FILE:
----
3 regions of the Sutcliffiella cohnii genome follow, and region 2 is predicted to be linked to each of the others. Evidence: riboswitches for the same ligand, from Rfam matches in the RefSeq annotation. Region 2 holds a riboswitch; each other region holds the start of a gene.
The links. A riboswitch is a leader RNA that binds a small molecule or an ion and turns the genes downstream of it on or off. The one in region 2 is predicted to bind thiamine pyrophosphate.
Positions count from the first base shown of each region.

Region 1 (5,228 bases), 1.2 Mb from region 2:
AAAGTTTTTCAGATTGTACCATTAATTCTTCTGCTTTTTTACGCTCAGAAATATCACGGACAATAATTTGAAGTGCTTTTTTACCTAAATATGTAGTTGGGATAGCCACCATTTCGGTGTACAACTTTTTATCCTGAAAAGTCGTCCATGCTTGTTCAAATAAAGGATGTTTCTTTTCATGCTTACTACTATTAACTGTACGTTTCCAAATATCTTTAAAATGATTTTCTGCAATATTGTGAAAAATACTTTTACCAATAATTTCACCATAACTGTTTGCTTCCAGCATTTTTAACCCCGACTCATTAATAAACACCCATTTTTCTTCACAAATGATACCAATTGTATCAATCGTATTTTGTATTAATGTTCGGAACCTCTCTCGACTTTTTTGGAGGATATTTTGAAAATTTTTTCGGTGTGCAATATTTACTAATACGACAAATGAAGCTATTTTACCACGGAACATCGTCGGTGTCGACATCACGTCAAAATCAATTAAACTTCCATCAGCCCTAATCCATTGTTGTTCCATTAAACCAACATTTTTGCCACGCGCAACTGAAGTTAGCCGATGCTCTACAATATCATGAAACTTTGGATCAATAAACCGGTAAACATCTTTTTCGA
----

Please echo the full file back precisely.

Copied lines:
3 regions of the Sutcliffiella cohnii genome follow, and region 2 is predicted to be linked to each of the others. Evidence: riboswitches for the same ligand, from Rfam matches in the RefSeq annotation. Region 2 holds a riboswitch; each other region holds the start of a gene.
The links. A riboswitch is a leader RNA that binds a small molecule or an ion and turns the genes downstream of it on or off. The one in region 2 is predicted to bind thiamine pyrophosphate.
Positions count from the first base shown of each region.

Region 1 (5,228 bases), 1.2 Mb from region 2:
AAAGTTTTTCAGATTGTACCATTAATTCTTCTGCTTTTTTACGCTCAGAAATATCACGGACAATAATTTGAAGTGCTTTTTTACCTAAATATGTAGTTGGGATAGCCACCATTTCGGTGTACAACTTTTTATCCTGAAAAGTCGTCCATGCTTGTTCAAATAAAGGATGTTTCTTTTCATGCTTACTACTATTAACTGTACGTTTCCAAATATCTTTAAAATGATTTTCTGCAATATTGTGAAAAATACTTTTACCAATAATTTCACCATAACTGTTTGCTTCCAGCATTTTTAACCCCGACTCATTAATAAACACCCATTTTTCTTCACAAATGATACCAATTGTATCAATCGTATTTTGTATTAATGTTCGGAACCTCTCTCGACTTTTTTGGAGGATATTTTGAAAATTTTTTCGGTGTGCAATATTTACTAATACGACAAATGAAGCTATTTTACCACGGAACATCGTCGGTGTCGACATCACGTCAAAATCAATTAAACTTCCATCAGCCCTAATCCATTGTTGTTCCATTAAACCAACATTTTTGCCACGCGCAACTGAAGTTAGCCGATGCTCTACAATATCATGAAACTTTGGATCAATAAACCGGTAAACATCTTTTTCGA